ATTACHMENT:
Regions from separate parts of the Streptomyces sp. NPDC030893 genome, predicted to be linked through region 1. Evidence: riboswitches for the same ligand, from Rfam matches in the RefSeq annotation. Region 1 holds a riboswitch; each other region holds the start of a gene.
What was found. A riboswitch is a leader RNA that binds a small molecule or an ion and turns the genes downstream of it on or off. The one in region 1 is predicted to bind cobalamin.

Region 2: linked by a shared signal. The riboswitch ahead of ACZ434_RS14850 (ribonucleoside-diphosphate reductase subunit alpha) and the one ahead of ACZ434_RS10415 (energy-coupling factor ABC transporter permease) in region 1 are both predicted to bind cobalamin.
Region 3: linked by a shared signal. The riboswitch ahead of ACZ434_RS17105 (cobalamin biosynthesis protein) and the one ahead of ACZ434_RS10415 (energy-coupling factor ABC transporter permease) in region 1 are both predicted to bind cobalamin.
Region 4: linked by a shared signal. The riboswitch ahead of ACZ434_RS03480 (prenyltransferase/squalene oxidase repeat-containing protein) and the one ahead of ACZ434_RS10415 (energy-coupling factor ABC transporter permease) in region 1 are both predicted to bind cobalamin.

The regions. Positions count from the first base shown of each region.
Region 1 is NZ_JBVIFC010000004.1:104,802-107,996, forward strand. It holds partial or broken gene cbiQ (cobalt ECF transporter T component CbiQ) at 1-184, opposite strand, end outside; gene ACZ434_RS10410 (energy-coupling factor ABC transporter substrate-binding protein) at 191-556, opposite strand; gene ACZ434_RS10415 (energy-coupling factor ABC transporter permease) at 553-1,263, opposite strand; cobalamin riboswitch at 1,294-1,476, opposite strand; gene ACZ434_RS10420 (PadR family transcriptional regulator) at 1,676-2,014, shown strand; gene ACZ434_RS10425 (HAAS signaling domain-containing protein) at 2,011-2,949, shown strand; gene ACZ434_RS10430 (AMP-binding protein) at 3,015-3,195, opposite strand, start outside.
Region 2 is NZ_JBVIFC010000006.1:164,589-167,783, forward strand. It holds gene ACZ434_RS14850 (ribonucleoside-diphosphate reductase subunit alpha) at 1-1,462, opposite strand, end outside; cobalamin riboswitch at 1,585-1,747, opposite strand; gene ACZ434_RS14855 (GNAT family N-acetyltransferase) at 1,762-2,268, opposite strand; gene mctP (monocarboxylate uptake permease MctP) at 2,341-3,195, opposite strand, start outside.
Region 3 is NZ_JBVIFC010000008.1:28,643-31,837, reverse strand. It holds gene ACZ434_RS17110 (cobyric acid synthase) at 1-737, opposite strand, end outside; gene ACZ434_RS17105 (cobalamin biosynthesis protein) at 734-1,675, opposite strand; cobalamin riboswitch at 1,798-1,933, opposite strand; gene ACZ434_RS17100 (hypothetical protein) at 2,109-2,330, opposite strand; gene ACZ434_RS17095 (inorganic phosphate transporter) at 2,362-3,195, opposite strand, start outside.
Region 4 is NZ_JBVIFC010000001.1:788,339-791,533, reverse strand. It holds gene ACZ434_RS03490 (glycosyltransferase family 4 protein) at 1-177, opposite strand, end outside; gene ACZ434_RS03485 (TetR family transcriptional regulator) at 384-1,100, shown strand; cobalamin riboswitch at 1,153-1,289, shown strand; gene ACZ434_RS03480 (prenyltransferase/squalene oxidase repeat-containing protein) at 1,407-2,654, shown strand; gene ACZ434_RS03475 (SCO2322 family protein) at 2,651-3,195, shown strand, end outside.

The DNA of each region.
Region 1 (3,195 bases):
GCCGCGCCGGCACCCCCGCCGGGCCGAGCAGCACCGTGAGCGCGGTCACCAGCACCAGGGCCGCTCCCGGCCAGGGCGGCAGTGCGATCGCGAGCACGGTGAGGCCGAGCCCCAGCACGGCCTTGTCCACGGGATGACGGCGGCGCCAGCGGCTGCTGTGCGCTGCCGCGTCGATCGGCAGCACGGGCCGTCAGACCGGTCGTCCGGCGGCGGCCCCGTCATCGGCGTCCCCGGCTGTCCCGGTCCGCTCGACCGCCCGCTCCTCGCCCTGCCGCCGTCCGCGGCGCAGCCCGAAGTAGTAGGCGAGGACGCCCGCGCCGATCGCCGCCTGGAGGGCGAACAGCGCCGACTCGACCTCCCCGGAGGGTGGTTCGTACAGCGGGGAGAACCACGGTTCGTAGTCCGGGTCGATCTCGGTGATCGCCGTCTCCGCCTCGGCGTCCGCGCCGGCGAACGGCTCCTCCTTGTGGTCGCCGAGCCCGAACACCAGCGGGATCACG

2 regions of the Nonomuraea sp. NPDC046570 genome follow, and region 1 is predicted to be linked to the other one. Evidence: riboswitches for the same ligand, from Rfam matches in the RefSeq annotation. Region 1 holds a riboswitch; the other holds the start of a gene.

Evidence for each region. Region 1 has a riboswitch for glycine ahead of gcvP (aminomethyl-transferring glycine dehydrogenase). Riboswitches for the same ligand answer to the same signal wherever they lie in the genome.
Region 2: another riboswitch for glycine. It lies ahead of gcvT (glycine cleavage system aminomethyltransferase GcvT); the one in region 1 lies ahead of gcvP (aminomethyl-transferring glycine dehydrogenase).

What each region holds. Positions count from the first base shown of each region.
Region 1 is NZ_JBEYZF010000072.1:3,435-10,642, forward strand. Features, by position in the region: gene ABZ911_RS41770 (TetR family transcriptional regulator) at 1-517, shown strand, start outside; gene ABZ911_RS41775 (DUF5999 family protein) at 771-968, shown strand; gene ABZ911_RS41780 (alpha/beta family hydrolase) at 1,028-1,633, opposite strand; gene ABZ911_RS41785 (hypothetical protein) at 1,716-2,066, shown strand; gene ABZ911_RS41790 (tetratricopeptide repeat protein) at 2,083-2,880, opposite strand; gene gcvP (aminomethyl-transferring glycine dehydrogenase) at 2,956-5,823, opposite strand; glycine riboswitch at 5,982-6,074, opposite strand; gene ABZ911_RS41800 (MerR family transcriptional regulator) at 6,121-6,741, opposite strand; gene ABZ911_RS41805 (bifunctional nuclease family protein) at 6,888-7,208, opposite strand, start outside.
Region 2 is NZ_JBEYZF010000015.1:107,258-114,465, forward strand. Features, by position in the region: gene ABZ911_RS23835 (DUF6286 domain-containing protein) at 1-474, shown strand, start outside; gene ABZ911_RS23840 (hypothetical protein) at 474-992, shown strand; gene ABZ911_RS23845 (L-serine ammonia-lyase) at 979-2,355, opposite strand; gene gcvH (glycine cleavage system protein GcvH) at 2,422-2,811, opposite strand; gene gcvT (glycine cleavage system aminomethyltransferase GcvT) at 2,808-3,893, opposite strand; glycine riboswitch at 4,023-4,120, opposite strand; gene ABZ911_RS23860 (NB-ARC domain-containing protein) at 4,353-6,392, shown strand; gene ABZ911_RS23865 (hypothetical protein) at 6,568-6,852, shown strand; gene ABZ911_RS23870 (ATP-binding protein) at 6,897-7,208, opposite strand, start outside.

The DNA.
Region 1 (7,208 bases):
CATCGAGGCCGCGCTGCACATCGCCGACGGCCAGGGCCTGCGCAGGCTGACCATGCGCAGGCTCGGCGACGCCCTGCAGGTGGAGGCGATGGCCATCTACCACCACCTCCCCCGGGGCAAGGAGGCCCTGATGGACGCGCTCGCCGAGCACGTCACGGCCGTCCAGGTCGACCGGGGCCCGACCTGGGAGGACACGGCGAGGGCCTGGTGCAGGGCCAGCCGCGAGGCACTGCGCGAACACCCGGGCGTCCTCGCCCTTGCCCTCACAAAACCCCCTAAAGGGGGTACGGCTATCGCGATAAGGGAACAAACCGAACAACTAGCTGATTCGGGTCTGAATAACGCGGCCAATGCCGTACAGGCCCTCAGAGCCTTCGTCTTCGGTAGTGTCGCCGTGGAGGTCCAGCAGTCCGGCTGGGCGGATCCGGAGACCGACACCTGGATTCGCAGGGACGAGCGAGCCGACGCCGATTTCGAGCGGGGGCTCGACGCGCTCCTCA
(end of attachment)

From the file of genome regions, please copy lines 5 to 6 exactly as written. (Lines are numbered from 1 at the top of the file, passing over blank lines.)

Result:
Region 4: linked by a shared signal. The riboswitch ahead of ACZ434_RS03480 (prenyltransferase/squalene oxidase repeat-containing protein) and the one ahead of ACZ434_RS10415 (energy-coupling factor ABC transporter permease) in region 1 are both predicted to bind cobalamin.

The regions. Positions count from the first base shown of each region.